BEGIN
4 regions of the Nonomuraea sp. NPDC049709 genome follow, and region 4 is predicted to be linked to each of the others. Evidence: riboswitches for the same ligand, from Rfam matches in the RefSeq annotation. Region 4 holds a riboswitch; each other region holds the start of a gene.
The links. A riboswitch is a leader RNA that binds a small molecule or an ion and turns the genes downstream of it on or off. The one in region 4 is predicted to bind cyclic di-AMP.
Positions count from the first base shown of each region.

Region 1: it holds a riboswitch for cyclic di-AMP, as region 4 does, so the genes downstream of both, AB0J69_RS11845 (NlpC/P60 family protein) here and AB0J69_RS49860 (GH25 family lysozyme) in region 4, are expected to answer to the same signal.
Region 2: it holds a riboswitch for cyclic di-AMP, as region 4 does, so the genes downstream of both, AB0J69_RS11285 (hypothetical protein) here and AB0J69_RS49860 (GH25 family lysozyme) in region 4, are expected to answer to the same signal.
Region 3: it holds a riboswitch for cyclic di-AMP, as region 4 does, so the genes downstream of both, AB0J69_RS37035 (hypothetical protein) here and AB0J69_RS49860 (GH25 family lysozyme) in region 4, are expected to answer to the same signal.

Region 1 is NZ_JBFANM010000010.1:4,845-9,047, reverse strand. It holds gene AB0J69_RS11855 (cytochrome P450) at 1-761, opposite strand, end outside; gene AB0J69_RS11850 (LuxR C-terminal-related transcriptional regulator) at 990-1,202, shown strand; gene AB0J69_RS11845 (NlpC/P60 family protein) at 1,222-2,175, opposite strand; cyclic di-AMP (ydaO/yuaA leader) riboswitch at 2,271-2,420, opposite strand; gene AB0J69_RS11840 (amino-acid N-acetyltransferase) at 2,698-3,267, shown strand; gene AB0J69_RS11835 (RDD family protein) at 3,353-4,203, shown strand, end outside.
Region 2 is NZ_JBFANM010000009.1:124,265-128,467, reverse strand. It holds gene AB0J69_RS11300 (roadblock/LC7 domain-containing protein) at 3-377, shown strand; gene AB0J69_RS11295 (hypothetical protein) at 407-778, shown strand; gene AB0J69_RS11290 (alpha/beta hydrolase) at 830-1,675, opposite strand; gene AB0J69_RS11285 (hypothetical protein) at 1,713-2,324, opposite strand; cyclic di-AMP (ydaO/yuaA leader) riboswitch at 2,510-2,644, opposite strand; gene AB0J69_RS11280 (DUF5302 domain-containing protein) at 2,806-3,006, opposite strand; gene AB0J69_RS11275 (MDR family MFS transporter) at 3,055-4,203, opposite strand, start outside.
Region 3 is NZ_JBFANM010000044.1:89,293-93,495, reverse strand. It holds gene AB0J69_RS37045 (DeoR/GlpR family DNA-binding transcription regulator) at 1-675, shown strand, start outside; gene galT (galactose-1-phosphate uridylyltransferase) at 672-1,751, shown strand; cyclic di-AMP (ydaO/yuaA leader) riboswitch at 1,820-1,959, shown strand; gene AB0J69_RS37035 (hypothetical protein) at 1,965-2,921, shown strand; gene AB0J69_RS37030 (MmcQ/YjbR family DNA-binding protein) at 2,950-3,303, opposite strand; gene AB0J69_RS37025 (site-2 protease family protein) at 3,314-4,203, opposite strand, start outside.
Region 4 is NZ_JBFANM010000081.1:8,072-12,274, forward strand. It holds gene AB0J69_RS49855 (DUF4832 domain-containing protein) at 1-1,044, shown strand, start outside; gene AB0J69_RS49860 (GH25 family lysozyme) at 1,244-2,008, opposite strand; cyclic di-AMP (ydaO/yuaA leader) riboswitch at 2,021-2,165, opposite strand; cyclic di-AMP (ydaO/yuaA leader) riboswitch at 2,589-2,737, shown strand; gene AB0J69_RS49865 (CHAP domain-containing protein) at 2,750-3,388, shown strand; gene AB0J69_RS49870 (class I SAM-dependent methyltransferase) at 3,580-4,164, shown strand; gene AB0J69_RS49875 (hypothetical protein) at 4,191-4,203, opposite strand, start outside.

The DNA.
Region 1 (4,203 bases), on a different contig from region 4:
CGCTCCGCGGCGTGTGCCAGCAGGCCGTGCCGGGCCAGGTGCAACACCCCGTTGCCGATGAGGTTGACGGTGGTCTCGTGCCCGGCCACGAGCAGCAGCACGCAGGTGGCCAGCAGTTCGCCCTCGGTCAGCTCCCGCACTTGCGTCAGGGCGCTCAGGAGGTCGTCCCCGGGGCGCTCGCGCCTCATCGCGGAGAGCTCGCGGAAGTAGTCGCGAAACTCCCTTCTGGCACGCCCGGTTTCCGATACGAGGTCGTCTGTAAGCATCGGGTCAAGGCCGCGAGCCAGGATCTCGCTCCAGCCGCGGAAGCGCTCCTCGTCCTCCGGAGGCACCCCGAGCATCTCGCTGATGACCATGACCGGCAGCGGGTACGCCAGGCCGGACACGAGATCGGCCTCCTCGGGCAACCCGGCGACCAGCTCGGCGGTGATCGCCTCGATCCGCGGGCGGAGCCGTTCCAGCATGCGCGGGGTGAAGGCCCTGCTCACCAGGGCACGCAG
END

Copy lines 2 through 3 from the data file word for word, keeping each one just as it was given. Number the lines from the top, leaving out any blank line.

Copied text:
The links. A riboswitch is a leader RNA that binds a small molecule or an ion and turns the genes downstream of it on or off. The one in region 4 is predicted to bind cyclic di-AMP.
Positions count from the first base shown of each region.